I want to make it clear that I do not write FOR compensation, I write because I have to, because its a part of me, because its how I express everything inside of me, because its who I am. I will write no matter what happens in my life. I would still write even if for some unknown reason I could never share anything I have written with anyone ever again. But, again, it is nice for people to respect your decision to share your craft by compensating you for their ability to enjoy it, too.

In short, although there ARE other sites out there that allow you to read things for free (sites that get rich off of your ad clicks while the writers get nothing) …. check out channillo. Honestly. I have my own subscription even though I am a contributing author and I am so hooked on some of the really amazing, creative series being published there. Channillo offers you quality authors in a number of different styles and genres, and you are directly supporting the AUTHORS and not just lining the site-masters pockets. Serialized lit is making a comeback, be a part of making that a really positive thing!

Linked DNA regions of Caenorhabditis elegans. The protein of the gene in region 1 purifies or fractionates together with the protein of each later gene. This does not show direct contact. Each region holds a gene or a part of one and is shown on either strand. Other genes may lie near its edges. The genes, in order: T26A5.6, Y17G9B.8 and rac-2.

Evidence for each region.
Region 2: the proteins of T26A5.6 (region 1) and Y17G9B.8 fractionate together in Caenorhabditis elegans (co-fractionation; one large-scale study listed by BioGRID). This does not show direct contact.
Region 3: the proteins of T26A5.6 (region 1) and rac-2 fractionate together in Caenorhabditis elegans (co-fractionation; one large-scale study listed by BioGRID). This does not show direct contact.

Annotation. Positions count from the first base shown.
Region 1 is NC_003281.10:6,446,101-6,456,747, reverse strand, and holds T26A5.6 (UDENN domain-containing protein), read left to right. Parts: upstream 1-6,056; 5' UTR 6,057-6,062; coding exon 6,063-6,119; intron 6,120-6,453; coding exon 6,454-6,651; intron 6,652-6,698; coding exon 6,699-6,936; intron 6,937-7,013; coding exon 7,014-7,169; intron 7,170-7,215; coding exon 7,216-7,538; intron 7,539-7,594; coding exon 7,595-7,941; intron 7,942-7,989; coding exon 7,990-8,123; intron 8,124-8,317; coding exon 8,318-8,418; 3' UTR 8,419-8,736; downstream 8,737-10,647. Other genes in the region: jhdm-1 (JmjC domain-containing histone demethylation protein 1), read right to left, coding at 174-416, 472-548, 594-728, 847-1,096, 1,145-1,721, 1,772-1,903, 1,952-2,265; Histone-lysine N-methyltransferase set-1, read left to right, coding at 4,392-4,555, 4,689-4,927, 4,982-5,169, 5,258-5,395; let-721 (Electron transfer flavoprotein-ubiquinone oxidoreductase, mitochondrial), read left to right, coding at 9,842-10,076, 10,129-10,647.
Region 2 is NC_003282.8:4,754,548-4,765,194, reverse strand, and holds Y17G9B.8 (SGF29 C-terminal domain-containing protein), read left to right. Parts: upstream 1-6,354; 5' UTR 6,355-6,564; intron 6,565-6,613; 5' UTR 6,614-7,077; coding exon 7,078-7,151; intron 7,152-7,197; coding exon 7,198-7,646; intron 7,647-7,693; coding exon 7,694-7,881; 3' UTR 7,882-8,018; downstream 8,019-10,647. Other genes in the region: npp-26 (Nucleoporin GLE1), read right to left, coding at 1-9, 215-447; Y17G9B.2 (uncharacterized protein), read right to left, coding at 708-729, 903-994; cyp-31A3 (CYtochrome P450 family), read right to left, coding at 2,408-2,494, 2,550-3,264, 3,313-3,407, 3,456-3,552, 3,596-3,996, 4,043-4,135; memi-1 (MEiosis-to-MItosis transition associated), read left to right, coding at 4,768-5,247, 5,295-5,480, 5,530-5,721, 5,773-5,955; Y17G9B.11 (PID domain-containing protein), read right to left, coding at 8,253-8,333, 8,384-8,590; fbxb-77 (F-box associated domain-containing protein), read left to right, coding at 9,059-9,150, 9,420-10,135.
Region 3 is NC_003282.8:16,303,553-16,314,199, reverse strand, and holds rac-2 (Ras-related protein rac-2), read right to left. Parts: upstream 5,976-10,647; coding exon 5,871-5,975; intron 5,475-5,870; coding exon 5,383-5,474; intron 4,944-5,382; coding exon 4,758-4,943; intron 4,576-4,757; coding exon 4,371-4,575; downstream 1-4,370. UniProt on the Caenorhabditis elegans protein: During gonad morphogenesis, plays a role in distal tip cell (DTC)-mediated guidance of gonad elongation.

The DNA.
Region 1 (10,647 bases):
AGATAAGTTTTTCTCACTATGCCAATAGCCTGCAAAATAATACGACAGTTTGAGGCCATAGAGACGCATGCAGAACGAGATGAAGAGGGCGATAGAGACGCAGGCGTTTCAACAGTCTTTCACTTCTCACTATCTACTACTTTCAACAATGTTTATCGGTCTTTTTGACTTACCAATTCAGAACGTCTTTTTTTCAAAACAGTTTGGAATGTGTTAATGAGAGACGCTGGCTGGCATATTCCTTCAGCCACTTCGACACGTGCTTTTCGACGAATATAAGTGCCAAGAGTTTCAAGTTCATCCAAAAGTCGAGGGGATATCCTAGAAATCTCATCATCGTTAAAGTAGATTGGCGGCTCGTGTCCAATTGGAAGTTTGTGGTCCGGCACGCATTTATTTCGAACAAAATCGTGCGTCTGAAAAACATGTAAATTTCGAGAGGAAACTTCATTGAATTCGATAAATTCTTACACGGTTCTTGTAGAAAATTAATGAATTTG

3 Replies to “DailyBlog : Channillo”

  1. As an emerging writer, I appreciate your insight. Although my first novel was selected by Writer’s Relief, I now realize they probably can’t get it placed until I accrue some publishing credits even though they do great work and have taught me a lot. I’ve chosen to leave the service until I gain significant credentials.

    Channillo sounded like a good opportunity, but I researched it just like I did WR and anything else of consequence. Although other writers seem to share your opinion, your post struck the most profound chord within me—perhaps because I relate to so many of your sentiments. Thank you. We writers sometimes think of each other as competition when in reality we are part of an effort to engender greater awareness, not merely among those who are strictly readers but also among writers who must also read voraciously to write effectively.

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  2. Thank you for writing this post. I just got accepted to start writing on Channillo, and I was doing some research on it and found a lot of people complaining about it. It was really discouraging me because I had been so excited to find the site and be accepted. This has encouraged me to go ahead and try it out.

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  3. Good post, I’ve just launched my first serial on Channillo and your reasoning is the same as mine.

    Like